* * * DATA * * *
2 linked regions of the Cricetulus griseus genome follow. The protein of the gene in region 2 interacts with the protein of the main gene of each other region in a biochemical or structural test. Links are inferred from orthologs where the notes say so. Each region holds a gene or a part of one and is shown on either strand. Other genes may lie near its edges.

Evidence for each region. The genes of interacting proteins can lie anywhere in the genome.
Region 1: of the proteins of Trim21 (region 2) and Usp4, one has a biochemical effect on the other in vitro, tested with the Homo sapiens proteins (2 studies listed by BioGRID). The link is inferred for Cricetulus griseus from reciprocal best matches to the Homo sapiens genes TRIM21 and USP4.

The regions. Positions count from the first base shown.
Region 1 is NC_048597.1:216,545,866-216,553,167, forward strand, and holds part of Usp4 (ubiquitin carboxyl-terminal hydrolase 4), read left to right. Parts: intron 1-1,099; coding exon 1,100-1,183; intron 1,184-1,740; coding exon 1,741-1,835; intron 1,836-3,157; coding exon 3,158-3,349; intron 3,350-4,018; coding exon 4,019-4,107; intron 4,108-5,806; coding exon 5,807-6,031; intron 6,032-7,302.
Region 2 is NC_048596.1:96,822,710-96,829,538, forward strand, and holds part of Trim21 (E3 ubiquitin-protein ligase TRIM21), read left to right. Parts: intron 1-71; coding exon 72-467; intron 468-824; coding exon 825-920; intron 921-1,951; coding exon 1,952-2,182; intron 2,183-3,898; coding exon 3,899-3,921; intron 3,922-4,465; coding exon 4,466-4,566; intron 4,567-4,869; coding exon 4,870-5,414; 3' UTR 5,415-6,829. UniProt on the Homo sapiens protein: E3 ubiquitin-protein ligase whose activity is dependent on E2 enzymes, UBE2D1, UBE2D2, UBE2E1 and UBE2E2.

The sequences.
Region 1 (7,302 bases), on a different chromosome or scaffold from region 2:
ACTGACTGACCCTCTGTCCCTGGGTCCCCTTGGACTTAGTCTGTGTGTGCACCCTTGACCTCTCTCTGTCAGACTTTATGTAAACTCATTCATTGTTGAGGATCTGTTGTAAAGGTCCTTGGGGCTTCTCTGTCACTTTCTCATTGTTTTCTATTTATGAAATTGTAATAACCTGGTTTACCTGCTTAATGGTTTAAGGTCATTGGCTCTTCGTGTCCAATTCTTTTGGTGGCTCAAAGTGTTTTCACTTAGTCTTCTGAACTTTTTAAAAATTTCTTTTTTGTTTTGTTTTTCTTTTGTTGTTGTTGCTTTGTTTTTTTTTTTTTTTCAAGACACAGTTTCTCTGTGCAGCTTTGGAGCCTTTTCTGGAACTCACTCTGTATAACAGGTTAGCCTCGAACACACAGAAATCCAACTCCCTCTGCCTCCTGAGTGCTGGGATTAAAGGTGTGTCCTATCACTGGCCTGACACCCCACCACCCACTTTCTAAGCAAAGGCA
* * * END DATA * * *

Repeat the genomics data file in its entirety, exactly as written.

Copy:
2 linked regions of the Cricetulus griseus genome follow. The protein of the gene in region 2 interacts with the protein of the main gene of each other region in a biochemical or structural test. Links are inferred from orthologs where the notes say so. Each region holds a gene or a part of one and is shown on either strand. Other genes may lie near its edges.

Evidence for each region. The genes of interacting proteins can lie anywhere in the genome.
Region 1: of the proteins of Trim21 (region 2) and Usp4, one has a biochemical effect on the other in vitro, tested with the Homo sapiens proteins (2 studies listed by BioGRID). The link is inferred for Cricetulus griseus from reciprocal best matches to the Homo sapiens genes TRIM21 and USP4.

The regions. Positions count from the first base shown.
Region 1 is NC_048597.1:216,545,866-216,553,167, forward strand, and holds part of Usp4 (ubiquitin carboxyl-terminal hydrolase 4), read left to right. Parts: intron 1-1,099; coding exon 1,100-1,183; intron 1,184-1,740; coding exon 1,741-1,835; intron 1,836-3,157; coding exon 3,158-3,349; intron 3,350-4,018; coding exon 4,019-4,107; intron 4,108-5,806; coding exon 5,807-6,031; intron 6,032-7,302.
Region 2 is NC_048596.1:96,822,710-96,829,538, forward strand, and holds part of Trim21 (E3 ubiquitin-protein ligase TRIM21), read left to right. Parts: intron 1-71; coding exon 72-467; intron 468-824; coding exon 825-920; intron 921-1,951; coding exon 1,952-2,182; intron 2,183-3,898; coding exon 3,899-3,921; intron 3,922-4,465; coding exon 4,466-4,566; intron 4,567-4,869; coding exon 4,870-5,414; 3' UTR 5,415-6,829. UniProt on the Homo sapiens protein: E3 ubiquitin-protein ligase whose activity is dependent on E2 enzymes, UBE2D1, UBE2D2, UBE2E1 and UBE2E2.

The sequences.
Region 1 (7,302 bases), on a different chromosome or scaffold from region 2:
ACTGACTGACCCTCTGTCCCTGGGTCCCCTTGGACTTAGTCTGTGTGTGCACCCTTGACCTCTCTCTGTCAGACTTTATGTAAACTCATTCATTGTTGAGGATCTGTTGTAAAGGTCCTTGGGGCTTCTCTGTCACTTTCTCATTGTTTTCTATTTATGAAATTGTAATAACCTGGTTTACCTGCTTAATGGTTTAAGGTCATTGGCTCTTCGTGTCCAATTCTTTTGGTGGCTCAAAGTGTTTTCACTTAGTCTTCTGAACTTTTTAAAAATTTCTTTTTTGTTTTGTTTTTCTTTTGTTGTTGTTGCTTTGTTTTTTTTTTTTTTTCAAGACACAGTTTCTCTGTGCAGCTTTGGAGCCTTTTCTGGAACTCACTCTGTATAACAGGTTAGCCTCGAACACACAGAAATCCAACTCCCTCTGCCTCCTGAGTGCTGGGATTAAAGGTGTGTCCTATCACTGGCCTGACACCCCACCACCCACTTTCTAAGCAAAGGCA